We set about connecting the API, but, like I said before, things that seem simple rarely are when it comes to code. Emmanuel explained the history of javascript to me, how it was created a long time ago (at least in web development history) and was created quickly and had a lot of problems that weren’t fixed, which can make it a bit of a paint to use now. The typical way to connect and API to a site involves JavaScript, but there are lots of tools that have come out that make working with JavaScript easier, including React. We began to work through the process using React, but came across multiple problems, including a security issue with Google Chrome. When that happened, we switching to using an HMLHttpRequest, which Emmanuel called “the old fashioned way.” Unfortunately, that had its own set of problems. Emmanuel decided to go back to using React, but wrote a quick program that he used as a sort of middleman between React and the server that got around the security issue. He barely had to use references for all of this - I was pretty amazing at how advanced his skills are and how he’s able to remember all the code and command line commands that made this all happen.

Once we were up and running, the actual work of using Meetup’s API was pretty simple, and Emmanuel wrote the necessary code to connect the name of the event and then challenged me to do the rest. By using his example and asking lots of questions, I was able to get through nearly all of it by the end of the day. Once the API is connected, you basically just find the part of the Meetup information you want (name, location, etc) and set a key-value pair at the top of your document. Then you reference it later on, where you want that word or phrase to actually appear.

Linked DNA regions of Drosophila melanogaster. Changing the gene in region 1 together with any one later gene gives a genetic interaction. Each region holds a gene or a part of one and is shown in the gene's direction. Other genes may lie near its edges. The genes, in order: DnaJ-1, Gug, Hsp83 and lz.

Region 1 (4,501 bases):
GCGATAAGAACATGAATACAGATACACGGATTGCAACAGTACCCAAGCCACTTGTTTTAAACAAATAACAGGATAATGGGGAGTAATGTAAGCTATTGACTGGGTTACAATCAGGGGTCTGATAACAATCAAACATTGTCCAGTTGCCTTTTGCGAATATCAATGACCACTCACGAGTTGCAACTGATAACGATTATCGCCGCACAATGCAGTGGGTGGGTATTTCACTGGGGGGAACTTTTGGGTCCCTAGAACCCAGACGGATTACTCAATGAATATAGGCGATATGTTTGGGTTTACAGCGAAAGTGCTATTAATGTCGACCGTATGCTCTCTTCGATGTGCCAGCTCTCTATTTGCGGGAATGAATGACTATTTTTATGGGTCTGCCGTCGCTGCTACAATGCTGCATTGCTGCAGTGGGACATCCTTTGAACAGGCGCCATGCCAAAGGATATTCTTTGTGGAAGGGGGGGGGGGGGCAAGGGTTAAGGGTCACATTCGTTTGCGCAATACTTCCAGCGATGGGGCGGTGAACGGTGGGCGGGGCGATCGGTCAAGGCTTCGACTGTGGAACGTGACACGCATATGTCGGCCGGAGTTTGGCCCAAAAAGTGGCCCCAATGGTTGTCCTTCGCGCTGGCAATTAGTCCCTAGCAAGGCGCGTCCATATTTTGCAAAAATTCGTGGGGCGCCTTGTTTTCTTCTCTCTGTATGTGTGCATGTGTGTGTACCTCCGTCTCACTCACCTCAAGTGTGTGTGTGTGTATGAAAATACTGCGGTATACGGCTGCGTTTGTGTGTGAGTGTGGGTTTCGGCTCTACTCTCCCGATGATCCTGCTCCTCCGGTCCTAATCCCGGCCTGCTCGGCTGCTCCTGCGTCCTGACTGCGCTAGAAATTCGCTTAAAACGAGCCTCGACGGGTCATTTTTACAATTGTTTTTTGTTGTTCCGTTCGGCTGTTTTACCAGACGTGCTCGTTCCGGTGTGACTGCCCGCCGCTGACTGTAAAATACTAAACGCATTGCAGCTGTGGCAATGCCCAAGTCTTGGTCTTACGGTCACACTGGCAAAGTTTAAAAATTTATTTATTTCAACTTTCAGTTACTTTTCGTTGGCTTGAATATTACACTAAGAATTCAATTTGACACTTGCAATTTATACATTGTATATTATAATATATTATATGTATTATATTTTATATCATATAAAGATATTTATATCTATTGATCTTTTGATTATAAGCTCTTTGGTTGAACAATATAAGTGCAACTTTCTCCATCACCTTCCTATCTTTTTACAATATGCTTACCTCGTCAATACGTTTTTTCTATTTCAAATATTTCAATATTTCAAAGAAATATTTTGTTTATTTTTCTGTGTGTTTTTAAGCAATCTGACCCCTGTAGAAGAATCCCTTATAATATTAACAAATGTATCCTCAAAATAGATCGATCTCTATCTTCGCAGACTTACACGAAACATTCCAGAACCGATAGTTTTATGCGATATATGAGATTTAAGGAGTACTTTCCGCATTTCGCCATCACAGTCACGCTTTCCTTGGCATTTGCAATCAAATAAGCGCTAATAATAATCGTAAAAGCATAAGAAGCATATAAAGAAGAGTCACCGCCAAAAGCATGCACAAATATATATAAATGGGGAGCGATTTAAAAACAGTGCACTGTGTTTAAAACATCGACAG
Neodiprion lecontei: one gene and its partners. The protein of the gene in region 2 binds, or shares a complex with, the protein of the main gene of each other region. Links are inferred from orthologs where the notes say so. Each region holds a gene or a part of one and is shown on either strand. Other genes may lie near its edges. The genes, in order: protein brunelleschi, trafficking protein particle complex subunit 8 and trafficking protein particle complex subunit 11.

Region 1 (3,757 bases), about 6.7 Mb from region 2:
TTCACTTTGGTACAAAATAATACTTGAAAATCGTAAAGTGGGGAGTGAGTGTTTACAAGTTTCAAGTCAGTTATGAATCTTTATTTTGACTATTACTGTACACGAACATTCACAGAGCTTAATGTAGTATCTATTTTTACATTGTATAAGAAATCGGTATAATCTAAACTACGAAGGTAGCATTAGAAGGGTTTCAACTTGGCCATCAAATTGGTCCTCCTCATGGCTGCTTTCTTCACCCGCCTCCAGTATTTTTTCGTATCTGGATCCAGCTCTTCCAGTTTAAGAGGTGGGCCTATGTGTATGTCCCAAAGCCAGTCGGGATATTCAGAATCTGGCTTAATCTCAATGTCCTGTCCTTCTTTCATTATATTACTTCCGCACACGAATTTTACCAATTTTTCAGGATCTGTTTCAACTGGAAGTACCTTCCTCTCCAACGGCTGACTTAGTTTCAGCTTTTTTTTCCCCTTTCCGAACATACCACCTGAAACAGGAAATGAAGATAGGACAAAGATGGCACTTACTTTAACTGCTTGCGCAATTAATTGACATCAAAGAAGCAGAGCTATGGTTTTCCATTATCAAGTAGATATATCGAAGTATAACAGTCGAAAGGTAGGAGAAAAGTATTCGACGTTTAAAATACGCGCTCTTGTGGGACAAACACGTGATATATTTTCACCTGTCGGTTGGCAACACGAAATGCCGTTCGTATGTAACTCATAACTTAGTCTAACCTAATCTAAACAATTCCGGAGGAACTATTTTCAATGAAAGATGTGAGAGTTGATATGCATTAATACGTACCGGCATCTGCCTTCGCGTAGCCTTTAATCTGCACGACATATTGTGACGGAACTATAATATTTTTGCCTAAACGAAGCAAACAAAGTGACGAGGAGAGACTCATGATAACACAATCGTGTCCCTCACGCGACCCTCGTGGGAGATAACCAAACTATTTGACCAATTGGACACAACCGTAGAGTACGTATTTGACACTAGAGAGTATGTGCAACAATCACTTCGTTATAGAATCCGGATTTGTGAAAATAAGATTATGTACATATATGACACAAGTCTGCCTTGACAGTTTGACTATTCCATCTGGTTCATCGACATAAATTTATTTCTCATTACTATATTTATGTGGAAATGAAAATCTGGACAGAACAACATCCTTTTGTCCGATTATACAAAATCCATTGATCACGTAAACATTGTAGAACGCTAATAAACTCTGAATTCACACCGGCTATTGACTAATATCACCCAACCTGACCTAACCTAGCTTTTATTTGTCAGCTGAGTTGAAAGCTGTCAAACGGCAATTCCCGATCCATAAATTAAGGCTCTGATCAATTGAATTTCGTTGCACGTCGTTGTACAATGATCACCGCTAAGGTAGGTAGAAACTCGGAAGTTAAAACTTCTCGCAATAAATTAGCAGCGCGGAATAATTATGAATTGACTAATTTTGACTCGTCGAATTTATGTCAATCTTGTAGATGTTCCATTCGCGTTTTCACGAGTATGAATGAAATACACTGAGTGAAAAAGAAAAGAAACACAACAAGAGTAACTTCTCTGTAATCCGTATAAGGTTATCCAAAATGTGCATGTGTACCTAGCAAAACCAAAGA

Even thought I was writing pretty simple Ruby, my brain was completely fried by the end of our time together, but in a good way. It was awesome to do more work on my own project, the CSC website, and to learn exactly how my code could get used to do something like this. Also, I felt solid about the fact that my classes were named well and everything was organized - we never had to guess about what we were doing or where we were in my html code. I’d love to do more work like around seeing what specifically goes on after I had off a design with front-end implementation to a back-end developer.

Main takeaways of the day

  • Even super smart software crafters get stuck up in the complexity of what we do, and I’ll probably be working through weird environment issues and other blockers my whole career. This is actually kind of reassuring, since it means that it’s just something I have to plan for and something I can avoid by just being really good at what I do.
  • Ruby is a fun language, and I remember now why I spent so much energy learning the basics over a year ago. I’d really like to dig more into Ruby and JavaScript in the future.